HP's philosophy is to design balanced systems in which no single component becomes a performancebottleneck. HP has made significant enhancements to I/O performance in order to keep pace with the speed of our CPUs. I/O performance depends on several parts of the system working together efficiently. The I/Osubsystems have been redesigned so that they now offer the industry's fastest and most functional I/O asstandard equipment.To improve disk I/O performance:
Distribute the work load across multiple disks.
Disk I/O performance can be improved by splitting the work load. In many configurations, a single drive must handle operating system access, swap, and data file accesssimultaneously. If these different tasks can be distributed across multiple disks then the job can be shared,providing subsequent performance improvements. For example, a system might be configured with fourlogical volumes, spread accross more than one physical volume. The HP−UX operating system could exist onone volume, the application on a second volume, swap space interleaved across all local disk drives and datafiles on a fourth volume.
Split swap space across two or more disk volumes.
Device swap space can be distributed across disk volumesand interleaved. This will improve performance if your system starts paging. This is discussed in more detailin the section on Swap Space Configuration later in this document.
Enable Asynchronous I/O
− By default, HP−UX uses synchronous disk I/O, when writing file system "metastructures" (super block, directory blocks, inodes, etc.) to disk. This means that any file system activity of thistype must complete to the disk before the program is allowed to continue; the process does not regain controluntil completion of the physical I/O. When HP−UX writes to disk asynchronously, I/O is scheduled at somelater time and the process regains control immediately, without waiting.Synchronous writes of the meta structures ensure file system integrity in case of system crash, but this kind of disk writing also impedes system performance. Run−time performance increases significantly (up to roughlyten percent) on I/O intensive applications when all disk writes occur asynchronously; little effect is seen forcompute−bound processes. Benchmarks have shown that load times for large files can be improved by asmuch as 20% using asynchronous I/O. However, if a system using asynchronous disk writes of metastructures crashes, recovery might require system administrator intervention using fsck and, might also causedata loss. You must determine whether the improved performance is worth the slight risk of data loss in theevent of a system crash. A UPS device, used in a power failure event will help reduce the risk of lost data.Asynchronous writing of the file system meta structures is enabled by setting the value of the kernelparameter fs_async to 1 and disabled by setting it to 0, the default. For instructions on how to configure kernelparameters, see the section Kernel Configuration Parameters later in this document.You may want to use a RAID (Redundant Array of Inexpensive Disks) configuration for reliability. MostRAID configurations do not perform as well as non−RAID configurations, but the reliability gains may beworth it.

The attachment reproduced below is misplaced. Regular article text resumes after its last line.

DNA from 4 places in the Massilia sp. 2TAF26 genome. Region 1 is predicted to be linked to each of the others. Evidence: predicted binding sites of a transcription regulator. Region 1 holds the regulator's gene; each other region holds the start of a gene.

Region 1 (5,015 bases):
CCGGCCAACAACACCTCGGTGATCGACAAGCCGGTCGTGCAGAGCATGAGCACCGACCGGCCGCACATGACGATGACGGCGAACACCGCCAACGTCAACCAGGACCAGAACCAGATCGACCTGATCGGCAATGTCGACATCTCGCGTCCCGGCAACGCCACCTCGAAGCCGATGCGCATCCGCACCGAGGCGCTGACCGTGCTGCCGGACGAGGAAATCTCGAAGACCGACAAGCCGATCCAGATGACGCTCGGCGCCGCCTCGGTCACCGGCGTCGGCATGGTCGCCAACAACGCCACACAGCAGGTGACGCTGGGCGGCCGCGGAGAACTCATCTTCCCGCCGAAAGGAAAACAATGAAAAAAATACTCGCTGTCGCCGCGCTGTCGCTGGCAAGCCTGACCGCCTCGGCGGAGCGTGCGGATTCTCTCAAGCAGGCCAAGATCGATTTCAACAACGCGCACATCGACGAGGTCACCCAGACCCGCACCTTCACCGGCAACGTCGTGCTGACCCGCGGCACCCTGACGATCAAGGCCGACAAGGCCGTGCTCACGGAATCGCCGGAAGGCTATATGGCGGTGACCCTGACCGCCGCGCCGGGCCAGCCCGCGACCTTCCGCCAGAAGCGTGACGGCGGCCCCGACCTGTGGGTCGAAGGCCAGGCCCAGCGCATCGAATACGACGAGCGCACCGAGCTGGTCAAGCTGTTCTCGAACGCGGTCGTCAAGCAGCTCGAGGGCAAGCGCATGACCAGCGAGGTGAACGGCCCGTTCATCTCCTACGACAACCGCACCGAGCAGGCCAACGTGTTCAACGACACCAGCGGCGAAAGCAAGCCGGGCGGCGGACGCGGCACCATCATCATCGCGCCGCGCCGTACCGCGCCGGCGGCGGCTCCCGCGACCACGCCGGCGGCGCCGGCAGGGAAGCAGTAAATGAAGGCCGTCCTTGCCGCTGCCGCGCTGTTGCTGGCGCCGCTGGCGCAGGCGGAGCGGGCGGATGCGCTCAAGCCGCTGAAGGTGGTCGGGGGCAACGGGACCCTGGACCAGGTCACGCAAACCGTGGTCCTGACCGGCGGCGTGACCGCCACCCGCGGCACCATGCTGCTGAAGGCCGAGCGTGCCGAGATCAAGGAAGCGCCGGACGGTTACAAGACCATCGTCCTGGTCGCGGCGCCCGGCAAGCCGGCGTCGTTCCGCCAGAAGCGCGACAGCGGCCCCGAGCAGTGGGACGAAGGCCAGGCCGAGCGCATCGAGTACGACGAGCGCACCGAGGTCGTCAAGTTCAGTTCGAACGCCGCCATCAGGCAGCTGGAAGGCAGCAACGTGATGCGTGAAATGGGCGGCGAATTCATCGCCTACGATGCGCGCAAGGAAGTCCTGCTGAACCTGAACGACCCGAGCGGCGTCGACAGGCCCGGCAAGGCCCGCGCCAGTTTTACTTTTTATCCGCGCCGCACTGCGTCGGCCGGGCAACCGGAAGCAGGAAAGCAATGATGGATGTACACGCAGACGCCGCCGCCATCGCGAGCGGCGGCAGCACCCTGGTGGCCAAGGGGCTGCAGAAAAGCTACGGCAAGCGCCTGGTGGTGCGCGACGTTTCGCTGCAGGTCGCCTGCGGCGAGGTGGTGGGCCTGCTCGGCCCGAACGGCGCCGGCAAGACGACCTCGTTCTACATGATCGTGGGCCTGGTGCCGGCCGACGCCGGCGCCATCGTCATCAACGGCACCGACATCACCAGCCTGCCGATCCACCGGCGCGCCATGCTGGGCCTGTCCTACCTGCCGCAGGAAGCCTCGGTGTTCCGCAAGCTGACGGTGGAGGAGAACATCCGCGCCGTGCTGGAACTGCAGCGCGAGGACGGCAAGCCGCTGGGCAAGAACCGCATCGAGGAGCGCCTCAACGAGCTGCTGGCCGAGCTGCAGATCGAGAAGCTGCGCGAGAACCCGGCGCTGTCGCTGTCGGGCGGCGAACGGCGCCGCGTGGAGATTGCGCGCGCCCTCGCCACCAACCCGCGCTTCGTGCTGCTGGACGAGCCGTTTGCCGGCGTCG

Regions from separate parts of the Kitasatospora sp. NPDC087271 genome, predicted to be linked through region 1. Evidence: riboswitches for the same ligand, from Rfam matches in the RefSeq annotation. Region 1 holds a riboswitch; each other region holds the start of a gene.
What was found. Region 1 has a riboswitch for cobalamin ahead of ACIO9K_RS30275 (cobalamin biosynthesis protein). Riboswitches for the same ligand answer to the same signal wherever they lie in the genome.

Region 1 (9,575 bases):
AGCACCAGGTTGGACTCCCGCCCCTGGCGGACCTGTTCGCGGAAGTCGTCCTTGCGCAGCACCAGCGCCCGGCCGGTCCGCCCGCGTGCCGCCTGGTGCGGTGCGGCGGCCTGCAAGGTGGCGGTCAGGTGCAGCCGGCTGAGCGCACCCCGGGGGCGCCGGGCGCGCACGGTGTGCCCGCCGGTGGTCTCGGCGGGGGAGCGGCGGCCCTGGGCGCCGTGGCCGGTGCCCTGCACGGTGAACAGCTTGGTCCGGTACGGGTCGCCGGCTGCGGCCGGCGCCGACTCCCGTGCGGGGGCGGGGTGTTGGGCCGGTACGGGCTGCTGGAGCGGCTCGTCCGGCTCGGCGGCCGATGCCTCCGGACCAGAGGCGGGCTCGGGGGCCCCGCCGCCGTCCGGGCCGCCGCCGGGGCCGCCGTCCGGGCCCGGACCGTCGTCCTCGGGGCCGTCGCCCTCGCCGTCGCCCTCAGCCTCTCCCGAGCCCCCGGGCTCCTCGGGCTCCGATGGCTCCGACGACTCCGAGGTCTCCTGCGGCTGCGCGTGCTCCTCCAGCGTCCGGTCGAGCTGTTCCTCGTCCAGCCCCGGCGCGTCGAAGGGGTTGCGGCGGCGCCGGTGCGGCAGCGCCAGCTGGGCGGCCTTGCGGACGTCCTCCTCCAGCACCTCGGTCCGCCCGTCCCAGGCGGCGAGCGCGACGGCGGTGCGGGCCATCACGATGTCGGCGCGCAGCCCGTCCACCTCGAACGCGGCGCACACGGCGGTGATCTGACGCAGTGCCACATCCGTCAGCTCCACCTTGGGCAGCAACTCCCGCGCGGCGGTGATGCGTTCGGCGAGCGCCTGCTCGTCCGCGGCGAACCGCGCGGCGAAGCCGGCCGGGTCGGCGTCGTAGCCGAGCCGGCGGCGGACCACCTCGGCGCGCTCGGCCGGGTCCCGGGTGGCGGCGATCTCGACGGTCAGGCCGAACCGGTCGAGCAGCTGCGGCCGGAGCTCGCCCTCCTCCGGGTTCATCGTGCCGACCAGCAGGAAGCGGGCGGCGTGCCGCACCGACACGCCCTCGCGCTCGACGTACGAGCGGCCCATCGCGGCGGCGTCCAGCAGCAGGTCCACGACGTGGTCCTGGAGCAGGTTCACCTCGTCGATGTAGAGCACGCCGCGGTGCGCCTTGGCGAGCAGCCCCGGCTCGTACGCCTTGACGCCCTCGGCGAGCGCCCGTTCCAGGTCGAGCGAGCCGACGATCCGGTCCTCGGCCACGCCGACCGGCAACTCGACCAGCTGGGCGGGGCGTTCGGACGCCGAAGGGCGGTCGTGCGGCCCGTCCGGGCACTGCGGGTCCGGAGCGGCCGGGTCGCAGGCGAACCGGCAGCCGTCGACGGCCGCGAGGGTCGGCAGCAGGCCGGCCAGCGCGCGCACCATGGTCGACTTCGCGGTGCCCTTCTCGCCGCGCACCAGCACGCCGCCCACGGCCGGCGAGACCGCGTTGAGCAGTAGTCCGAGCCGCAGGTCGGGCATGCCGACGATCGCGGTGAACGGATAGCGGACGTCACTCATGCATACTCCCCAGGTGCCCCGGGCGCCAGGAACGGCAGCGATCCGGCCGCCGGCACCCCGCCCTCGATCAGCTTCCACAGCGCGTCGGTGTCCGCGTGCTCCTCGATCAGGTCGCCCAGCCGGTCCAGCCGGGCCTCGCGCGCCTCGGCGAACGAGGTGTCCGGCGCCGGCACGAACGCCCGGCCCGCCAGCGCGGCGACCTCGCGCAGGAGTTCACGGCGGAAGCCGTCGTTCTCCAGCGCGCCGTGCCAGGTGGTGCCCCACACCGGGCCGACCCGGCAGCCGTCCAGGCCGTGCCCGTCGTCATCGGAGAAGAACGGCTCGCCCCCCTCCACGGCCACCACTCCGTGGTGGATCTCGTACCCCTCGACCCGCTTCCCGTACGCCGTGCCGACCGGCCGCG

Graphics and Color Mapping
Many tools use 2−D graphics, and are X11 based. Thus, a platform's X11 performance is key to maximizingthe graphics performance of these applications. This can be measured with the standard benchmark xmark93.
HP Global Technical Partner − CadenceDisk3